The Post Traumatic Growth Institute exists to help military personnel and their families utilize spiritual principles to grow through the challenges of life. From personal experiences – the men and women of the PTGI have discovered God doesn’t waste pain and the traumas of life actually become stepping stones toward becoming more effective leaders in the military and subsequent civilian life.
The impetus for the Post Traumatic Growth Institute began when USMC Captain Adam Korkow returned from Iraq and several of his recently deployed / fellow Marines committed suicide. Adam’s commanding general suggested the officers needed to exercise more effective leadership. Adam’s father, Ken Korkow (Vietnam vet, Purple Heart, Navy Cross, medical discharge) contacted the commanding general proposing a faith-based approach to deal with post traumatic stress disorder (PTSD).
In July of 2010, the Post Traumatic Growth Institute received approval from the 3-star general and then was approved by the Commandant of the Marine Corps.
The PTGI is collaborating with various well-established military ministries to disseminate the best-of-the-best faith-based PTSD items into the hands and hearts of our military personnel and their families.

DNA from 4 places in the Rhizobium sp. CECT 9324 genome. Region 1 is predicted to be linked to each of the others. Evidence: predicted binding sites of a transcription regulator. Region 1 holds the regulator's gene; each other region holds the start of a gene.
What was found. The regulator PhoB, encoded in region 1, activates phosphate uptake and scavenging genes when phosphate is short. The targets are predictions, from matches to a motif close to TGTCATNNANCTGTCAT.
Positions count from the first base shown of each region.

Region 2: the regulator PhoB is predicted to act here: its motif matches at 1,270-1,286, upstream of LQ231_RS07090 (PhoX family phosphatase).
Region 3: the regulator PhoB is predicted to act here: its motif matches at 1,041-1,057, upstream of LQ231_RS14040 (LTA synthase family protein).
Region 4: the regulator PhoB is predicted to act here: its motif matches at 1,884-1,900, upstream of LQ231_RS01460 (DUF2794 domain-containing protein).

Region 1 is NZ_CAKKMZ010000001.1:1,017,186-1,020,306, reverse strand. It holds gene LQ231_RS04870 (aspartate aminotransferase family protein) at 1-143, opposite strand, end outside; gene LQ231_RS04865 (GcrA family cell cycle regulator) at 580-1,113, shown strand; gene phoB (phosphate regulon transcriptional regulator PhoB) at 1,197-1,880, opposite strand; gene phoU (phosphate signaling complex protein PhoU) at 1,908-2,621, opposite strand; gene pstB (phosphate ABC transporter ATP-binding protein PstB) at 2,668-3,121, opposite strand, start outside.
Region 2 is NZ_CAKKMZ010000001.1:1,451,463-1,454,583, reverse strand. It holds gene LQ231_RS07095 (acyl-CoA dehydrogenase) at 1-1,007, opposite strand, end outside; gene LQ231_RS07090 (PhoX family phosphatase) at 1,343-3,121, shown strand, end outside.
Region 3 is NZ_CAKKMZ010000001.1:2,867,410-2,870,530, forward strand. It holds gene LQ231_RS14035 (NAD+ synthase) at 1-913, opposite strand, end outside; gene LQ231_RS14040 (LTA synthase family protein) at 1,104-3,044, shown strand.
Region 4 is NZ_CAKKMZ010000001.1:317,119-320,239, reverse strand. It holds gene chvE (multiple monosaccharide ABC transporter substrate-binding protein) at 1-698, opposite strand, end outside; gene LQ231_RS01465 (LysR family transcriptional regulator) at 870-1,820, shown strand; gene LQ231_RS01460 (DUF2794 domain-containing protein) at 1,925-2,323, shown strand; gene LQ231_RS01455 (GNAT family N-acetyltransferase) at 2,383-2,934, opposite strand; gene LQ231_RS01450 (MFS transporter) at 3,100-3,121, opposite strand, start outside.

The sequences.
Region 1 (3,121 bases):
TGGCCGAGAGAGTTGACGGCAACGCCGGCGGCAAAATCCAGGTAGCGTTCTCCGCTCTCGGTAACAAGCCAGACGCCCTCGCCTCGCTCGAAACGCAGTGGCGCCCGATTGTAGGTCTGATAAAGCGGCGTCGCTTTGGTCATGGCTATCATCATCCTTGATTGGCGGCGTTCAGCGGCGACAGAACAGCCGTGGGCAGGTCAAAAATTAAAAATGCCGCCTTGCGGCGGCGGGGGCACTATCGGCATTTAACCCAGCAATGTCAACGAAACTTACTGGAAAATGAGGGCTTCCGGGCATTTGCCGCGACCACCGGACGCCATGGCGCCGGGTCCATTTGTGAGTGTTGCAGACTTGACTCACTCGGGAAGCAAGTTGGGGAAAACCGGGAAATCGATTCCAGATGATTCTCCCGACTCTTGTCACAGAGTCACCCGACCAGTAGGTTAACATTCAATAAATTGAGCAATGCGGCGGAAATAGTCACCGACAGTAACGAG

Post Traumatic Growth Institute (PTGI) connects with military personnel (including the chaplain corps) and church/para-church organizations to provide faith-based materials to military personnel and their families via pre and post deployment programs and materials distribution. PTGI works directly with military personnel suffering from Post Traumatic Stress Disorder (PTSD) to help stabilize their lives (preventing suicides, divorce, drug & alcohol abuse, physical abuse, life neglect) and use faith-based approaches to grow into more responsible military and civilian leaders.
Seriously wounded in combat at Khe Sanh, Vietnam. Received a Purple Heart and the Navy Cross for his combat valor. Ken is available to be contacted by e-mail and by his mobile phone, 402-677-7082.
Osprey pilot. Deployments to Iraq and Afghanistan. Catalyst for the founding of PTGI when several of his fellow Marines committed suicide upon returning from a deployment. Currently in graduate school. Is business manager for PTGI.
Brian Ascherin knows firsthand about combat and PTSD. As an Army officer / forward observer he saw extensive action. He also understands business from his years as an engineer with Northrop Grumman. But it was his surrender to God that has brought healing and purpose to his life.
Life became even more exciting as a F-4 fighter pilot off the US Kitty Hawk. Then he was shot down over enemy territory. He made a quick deal with God – but when he was rescued – promptly forgot and retook control of his life.
Bill Jayne should have been dead. 27 others on his patrol were. One became a POW. The rest were WIA. Why do some live? And others don’t? Bill carries those questions and pains but continues to find answers and peace as he grows in his faith. His story will help you with your story.
Dan Nigolian had answers. As a Lt. Col. Chaplain – his job was to help others deal with the issues of combat. Then his best friend, a base commander, committed suicide – and those pat answers no longer worked. His story will take you beyond religion.